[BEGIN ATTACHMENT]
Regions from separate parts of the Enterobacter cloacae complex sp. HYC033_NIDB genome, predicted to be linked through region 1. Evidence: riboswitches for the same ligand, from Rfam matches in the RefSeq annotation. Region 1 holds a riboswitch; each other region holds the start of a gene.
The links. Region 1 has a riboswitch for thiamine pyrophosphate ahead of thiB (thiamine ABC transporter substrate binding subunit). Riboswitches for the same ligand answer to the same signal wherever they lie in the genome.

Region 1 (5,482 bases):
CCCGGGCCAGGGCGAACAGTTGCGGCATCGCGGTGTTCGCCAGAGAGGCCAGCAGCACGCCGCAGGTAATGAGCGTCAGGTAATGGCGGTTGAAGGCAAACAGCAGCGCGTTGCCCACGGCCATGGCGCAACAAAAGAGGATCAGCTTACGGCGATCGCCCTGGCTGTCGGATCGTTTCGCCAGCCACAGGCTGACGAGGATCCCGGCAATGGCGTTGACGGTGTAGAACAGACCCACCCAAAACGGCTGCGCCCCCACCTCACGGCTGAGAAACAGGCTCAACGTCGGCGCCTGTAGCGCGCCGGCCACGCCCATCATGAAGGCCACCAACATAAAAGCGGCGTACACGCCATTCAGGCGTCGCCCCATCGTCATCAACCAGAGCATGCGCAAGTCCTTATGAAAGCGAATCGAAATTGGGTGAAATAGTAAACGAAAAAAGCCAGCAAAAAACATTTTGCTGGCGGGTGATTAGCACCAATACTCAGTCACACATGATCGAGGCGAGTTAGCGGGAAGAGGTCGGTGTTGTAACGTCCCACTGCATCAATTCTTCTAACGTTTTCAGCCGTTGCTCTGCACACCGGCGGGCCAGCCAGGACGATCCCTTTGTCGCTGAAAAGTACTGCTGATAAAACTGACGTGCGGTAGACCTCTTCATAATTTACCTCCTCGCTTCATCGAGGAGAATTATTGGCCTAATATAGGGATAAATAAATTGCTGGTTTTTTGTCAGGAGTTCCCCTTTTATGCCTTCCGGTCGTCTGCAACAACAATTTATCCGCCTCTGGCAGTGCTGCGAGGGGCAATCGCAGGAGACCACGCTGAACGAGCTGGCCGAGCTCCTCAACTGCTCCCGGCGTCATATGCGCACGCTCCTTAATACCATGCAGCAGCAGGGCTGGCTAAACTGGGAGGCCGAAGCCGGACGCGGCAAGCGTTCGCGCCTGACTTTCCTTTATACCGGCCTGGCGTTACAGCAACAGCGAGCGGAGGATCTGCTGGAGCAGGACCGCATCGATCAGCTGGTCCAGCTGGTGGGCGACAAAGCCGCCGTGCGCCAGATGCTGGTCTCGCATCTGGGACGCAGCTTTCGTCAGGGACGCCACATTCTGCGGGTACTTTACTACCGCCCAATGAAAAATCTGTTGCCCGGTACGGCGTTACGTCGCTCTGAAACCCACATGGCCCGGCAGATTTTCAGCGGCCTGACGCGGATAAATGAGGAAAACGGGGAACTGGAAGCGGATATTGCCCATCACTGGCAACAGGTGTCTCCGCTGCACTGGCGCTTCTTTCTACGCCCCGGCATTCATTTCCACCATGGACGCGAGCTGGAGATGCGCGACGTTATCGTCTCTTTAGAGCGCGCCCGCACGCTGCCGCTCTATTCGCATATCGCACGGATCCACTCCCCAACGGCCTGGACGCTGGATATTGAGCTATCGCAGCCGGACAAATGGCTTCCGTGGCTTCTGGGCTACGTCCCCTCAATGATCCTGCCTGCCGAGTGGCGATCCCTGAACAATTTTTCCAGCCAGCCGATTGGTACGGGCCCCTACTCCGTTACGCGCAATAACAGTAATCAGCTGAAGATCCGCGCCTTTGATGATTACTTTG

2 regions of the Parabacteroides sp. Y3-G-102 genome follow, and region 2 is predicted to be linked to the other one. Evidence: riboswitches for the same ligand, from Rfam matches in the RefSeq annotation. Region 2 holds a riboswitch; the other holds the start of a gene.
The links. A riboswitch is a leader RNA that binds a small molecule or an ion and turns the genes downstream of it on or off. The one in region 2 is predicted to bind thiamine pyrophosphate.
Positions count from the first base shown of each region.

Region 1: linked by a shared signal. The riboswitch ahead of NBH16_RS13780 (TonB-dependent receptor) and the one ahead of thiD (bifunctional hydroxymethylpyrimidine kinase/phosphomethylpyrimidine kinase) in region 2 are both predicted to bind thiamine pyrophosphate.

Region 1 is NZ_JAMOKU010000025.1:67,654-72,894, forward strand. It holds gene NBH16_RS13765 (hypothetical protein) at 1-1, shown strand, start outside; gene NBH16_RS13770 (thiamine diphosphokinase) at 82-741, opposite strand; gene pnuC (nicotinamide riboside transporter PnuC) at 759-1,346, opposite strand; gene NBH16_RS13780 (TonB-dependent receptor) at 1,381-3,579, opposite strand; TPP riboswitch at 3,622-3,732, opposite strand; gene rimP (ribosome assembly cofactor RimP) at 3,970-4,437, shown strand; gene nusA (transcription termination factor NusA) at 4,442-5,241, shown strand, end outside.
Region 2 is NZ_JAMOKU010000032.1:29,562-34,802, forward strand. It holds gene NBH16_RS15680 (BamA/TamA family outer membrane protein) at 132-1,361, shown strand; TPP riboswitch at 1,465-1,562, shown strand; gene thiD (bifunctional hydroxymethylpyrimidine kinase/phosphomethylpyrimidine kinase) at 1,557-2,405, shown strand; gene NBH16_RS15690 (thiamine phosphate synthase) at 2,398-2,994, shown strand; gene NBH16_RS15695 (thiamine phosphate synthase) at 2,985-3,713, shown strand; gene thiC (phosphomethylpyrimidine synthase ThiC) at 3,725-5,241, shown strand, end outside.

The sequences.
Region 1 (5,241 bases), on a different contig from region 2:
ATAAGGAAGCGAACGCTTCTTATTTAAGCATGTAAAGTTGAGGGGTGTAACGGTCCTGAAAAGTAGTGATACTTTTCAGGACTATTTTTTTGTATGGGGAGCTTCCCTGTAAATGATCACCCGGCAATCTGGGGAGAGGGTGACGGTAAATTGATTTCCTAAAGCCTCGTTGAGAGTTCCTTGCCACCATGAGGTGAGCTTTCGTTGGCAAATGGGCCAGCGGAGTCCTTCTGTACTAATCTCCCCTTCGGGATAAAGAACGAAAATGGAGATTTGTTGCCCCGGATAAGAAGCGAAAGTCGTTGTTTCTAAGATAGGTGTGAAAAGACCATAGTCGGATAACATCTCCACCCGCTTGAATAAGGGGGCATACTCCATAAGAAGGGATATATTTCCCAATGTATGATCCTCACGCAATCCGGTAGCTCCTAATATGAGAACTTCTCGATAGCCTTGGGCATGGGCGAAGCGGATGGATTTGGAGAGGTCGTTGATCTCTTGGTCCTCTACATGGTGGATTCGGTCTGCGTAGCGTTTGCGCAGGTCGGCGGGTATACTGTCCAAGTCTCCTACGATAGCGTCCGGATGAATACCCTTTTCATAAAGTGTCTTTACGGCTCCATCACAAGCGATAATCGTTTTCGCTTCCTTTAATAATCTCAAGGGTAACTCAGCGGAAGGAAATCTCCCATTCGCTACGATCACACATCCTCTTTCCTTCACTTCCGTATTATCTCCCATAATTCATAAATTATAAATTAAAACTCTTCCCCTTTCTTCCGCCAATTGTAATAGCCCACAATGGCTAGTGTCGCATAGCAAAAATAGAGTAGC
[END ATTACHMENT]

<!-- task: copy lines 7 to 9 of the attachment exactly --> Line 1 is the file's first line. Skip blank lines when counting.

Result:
Positions count from the first base shown of each region.

Region 1: linked by a shared signal. The riboswitch ahead of NBH16_RS13780 (TonB-dependent receptor) and the one ahead of thiD (bifunctional hydroxymethylpyrimidine kinase/phosphomethylpyrimidine kinase) in region 2 are both predicted to bind thiamine pyrophosphate.

Region 1 is NZ_JAMOKU010000025.1:67,654-72,894, forward strand. It holds gene NBH16_RS13765 (hypothetical protein) at 1-1, shown strand, start outside; gene NBH16_RS13770 (thiamine diphosphokinase) at 82-741, opposite strand; gene pnuC (nicotinamide riboside transporter PnuC) at 759-1,346, opposite strand; gene NBH16_RS13780 (TonB-dependent receptor) at 1,381-3,579, opposite strand; TPP riboswitch at 3,622-3,732, opposite strand; gene rimP (ribosome assembly cofactor RimP) at 3,970-4,437, shown strand; gene nusA (transcription termination factor NusA) at 4,442-5,241, shown strand, end outside.